De Brachiis

XXI. De Brachiis. Brachia ad anterius inflexa homo habet, que contra omnium fere animalium genera reflexa ad posterius habent. Brachia ex fortissimis ossibus procreantur. Pars anterior que manus continet duo ossa habet, unum maius et aliud minus. Posterior vero pars brachii, qua coniungitur humeris, unum tantum os habet validum et forte nimis. Brachia in iuvamentum laboris creata sunt fortia, flexibilia, habilitata ad omnem actum. In hiis nervi fortes, vene multiplices, e quibus commodius secundum phisicos superfluus ac nocivus sanguis extrahitur.

Contra paralysim brachii sensu carentis, sed motum habentis, ventosa sine scarificatione debet poni super humerum iuxta disgregationem, ut ad locum sanguis trahatur. Post debet poni versus cubitum, postea versus manum; et hoc successive debet fieri post aliquantam interpolationem. Sic ergo ventosa calefacit membra, et attrahet sanguinem et spiritus sensibiles, propter quod facit ad sensibilitatem membri. Si brachia dolueris vel humeros, in vino veteri vel in urina cum oleo bullienti lanam intinge et expressam fortiter calidam superpone. Ad idem valet quod supra dicitur de collo et humeris.

XXI. Concerning arms. Man has arms having been bent forward, which, in opposition to nearly all sorts of animals having arms that have been bent backward. Arms are brought into existence from the strongest bones. The lower part which holds the hands has two bones, one larger and another smaller. Truly the greater part of the arm, by which is joined to the shoulder, has only one bone that is very powerful and strong. Arms, were created in the aid of work, are strong, flexible, having been made suitable for all acts. In these, there are strong muscles, and there are many deep veins, out of which, according to doctors, overflowing and noxious blood is more suitably extracted. 

Against the paralysis of an arm that is lacking feeling, but having movement, a cupping glass without scratching should be placed above the shoulder next to the joint, so that blood is drawn to the place. After, it should be placed opposite the elbow, afterwards toward the hand; and this should be done gradually after short intervals. Thus therefore the cupping glass heats limbs, and attracts blood and perceptible feeling, on account of which it makes for sensation of the limb. If arms or shoulders hurt you, dip wool in aged wine, or in urine with boiling oil, and squeezed out but strongly heated, put it on. For the same situation it holds true that which is said above, concerning the neck and shoulders.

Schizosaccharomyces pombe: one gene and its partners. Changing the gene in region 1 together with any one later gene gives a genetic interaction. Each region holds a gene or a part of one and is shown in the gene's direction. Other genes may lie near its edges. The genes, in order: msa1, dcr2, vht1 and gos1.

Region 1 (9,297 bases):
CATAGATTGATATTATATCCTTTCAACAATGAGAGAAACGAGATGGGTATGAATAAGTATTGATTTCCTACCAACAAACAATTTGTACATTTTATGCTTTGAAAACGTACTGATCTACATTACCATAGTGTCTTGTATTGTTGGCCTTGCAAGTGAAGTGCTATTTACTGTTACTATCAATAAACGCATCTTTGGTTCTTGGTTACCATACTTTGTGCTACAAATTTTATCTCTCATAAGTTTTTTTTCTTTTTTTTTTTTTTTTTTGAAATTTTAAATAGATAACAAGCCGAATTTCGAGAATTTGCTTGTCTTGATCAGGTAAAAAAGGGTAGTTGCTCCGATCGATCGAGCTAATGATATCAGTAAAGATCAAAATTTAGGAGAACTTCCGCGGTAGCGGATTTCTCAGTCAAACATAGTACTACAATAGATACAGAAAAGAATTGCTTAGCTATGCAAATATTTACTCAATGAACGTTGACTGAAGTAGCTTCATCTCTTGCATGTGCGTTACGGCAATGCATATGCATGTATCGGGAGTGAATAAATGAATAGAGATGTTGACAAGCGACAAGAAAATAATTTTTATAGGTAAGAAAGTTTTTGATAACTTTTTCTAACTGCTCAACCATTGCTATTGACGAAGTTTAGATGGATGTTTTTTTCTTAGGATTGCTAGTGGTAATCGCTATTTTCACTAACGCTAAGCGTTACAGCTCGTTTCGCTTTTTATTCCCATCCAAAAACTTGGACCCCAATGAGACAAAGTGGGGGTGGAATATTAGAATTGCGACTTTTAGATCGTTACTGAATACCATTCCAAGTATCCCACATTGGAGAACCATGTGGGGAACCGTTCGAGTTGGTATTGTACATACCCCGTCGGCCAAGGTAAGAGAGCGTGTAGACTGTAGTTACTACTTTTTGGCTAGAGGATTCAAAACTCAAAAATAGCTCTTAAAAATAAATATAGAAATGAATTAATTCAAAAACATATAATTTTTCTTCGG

aliquantus, a, um adj. gradually

attrahō, attrahere, attrāxī, attractum 3 to attract 

bullio, bullire, bullivi, bullitum 4 to boil 

calefaciō, calefacere, calefēcī, calefactum 3 to heat 

careo, carere, carui 2 to lack; to be without

collum, i n. neck

commode, commodius, commodissime adv. suitably

coniungo, coniungere, coniunxi, coniunctus 3 to join together 

cubitum, i n. elbow

disgregatio, is: f. dispersal; separation

exprimo, exprimere, expressi, expressum 3 to squeeze out

extrahō, extrahere, extrāxī, extractum 3 to extract

flexibilis, e adj. flexible 

habilito, habilitare, habilitavi, habilitatum 1 to make suitable

humerus, i m. upper arm; shoulder 

inflecto, inflectere, inflexi, inflexum 3 to bend forward 

interpolatio, is f. short intervals

intingō, intingere, intīnxī, intīnctum 3 to dip 

iuxta prep. next to

lana, ae f. wool 

multiplex, multiplicis adj. Many, multiple

nervus, i m. muscle; nerve

nocivus, a, um adj. noxius; harmful

oleum, ei n. oil

paralysis, is f. paralysis

phisicus/physicus, i m. natural scientist; doctor 

procreo, procreare, procreavi, procreatum 1 to bring into existence 

reflecto, reflectere, reflexi, reflexum 3 to bend back 

scarificatio, is: f. scratching

sensibilis, is, e adj. sensation

successive adv. gradually, by or in stages

superfluus, a, um adj. overflowing

urina, ae f. urine 

vena, ae f. vein

ventosa, ae f. cupping glass

que contra omnium…  : quae, not que

Pars anterior que…  : anterior refers here to the forearm, que for quae

Posterior vero pars…  : posterior refers to the upper arm

In hiis nervi… sanguis extrahitur  :  translate as “In these, there are strong muscles, and there are many deep veins, out of which, according to doctors, overflowing and noxious blood is more suitably extracted” ; commodius is a comparative form

ventosa  : a cupping glass, used to create suction and increase blood flow to an area of the body, similar to modern therapeutic cupping practices. See for more information. 

poni super humerum… versus manum  : Thomas travels down the arm, starting at the shoulder and moving down the wrist to describe places suitable for cupping ; iuxta disgregationem translate as “next to the joint”

ut ad locum sanguis trahatur  : purpose clause, explaining why cupping is used

Si brachia dolueris vel humeros  : translate as “if your arms or shoulders hurt,” literally “if you were hurt by arms or shoulders” 

Veteri  : ablative, not dative